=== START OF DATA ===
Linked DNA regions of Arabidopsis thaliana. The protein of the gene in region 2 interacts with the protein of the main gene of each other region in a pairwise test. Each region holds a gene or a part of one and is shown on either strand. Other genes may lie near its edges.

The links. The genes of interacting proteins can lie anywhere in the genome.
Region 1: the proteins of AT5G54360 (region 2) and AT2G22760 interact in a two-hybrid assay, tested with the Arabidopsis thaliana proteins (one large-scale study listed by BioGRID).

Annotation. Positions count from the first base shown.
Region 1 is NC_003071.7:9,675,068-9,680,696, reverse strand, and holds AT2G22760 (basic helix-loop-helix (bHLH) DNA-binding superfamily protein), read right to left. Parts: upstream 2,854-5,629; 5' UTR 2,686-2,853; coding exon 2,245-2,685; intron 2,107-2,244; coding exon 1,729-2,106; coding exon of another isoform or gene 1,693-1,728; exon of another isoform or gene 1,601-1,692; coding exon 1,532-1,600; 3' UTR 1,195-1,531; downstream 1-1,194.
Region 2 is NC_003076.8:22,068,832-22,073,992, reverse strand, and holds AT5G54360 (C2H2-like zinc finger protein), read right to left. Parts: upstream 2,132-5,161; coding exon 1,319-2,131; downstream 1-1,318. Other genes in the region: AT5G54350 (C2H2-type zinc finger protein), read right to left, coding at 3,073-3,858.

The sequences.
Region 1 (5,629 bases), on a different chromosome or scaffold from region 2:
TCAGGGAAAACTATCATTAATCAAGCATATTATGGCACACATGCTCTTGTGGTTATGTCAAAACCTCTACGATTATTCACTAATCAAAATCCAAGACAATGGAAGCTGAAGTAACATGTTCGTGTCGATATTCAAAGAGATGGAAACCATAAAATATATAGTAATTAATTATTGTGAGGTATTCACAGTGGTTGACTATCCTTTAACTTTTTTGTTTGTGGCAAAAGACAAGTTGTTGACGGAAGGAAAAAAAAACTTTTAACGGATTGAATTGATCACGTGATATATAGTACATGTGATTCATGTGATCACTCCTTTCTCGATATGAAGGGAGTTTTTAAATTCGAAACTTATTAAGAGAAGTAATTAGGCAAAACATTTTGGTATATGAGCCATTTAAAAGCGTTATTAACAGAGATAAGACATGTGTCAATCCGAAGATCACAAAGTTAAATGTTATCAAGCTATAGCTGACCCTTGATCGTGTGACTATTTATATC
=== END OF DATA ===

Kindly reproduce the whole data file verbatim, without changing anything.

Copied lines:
Linked DNA regions of Arabidopsis thaliana. The protein of the gene in region 2 interacts with the protein of the main gene of each other region in a pairwise test. Each region holds a gene or a part of one and is shown on either strand. Other genes may lie near its edges.

The links. The genes of interacting proteins can lie anywhere in the genome.
Region 1: the proteins of AT5G54360 (region 2) and AT2G22760 interact in a two-hybrid assay, tested with the Arabidopsis thaliana proteins (one large-scale study listed by BioGRID).

Annotation. Positions count from the first base shown.
Region 1 is NC_003071.7:9,675,068-9,680,696, reverse strand, and holds AT2G22760 (basic helix-loop-helix (bHLH) DNA-binding superfamily protein), read right to left. Parts: upstream 2,854-5,629; 5' UTR 2,686-2,853; coding exon 2,245-2,685; intron 2,107-2,244; coding exon 1,729-2,106; coding exon of another isoform or gene 1,693-1,728; exon of another isoform or gene 1,601-1,692; coding exon 1,532-1,600; 3' UTR 1,195-1,531; downstream 1-1,194.
Region 2 is NC_003076.8:22,068,832-22,073,992, reverse strand, and holds AT5G54360 (C2H2-like zinc finger protein), read right to left. Parts: upstream 2,132-5,161; coding exon 1,319-2,131; downstream 1-1,318. Other genes in the region: AT5G54350 (C2H2-type zinc finger protein), read right to left, coding at 3,073-3,858.

The sequences.
Region 1 (5,629 bases), on a different chromosome or scaffold from region 2:
TCAGGGAAAACTATCATTAATCAAGCATATTATGGCACACATGCTCTTGTGGTTATGTCAAAACCTCTACGATTATTCACTAATCAAAATCCAAGACAATGGAAGCTGAAGTAACATGTTCGTGTCGATATTCAAAGAGATGGAAACCATAAAATATATAGTAATTAATTATTGTGAGGTATTCACAGTGGTTGACTATCCTTTAACTTTTTTGTTTGTGGCAAAAGACAAGTTGTTGACGGAAGGAAAAAAAAACTTTTAACGGATTGAATTGATCACGTGATATATAGTACATGTGATTCATGTGATCACTCCTTTCTCGATATGAAGGGAGTTTTTAAATTCGAAACTTATTAAGAGAAGTAATTAGGCAAAACATTTTGGTATATGAGCCATTTAAAAGCGTTATTAACAGAGATAAGACATGTGTCAATCCGAAGATCACAAAGTTAAATGTTATCAAGCTATAGCTGACCCTTGATCGTGTGACTATTTATATC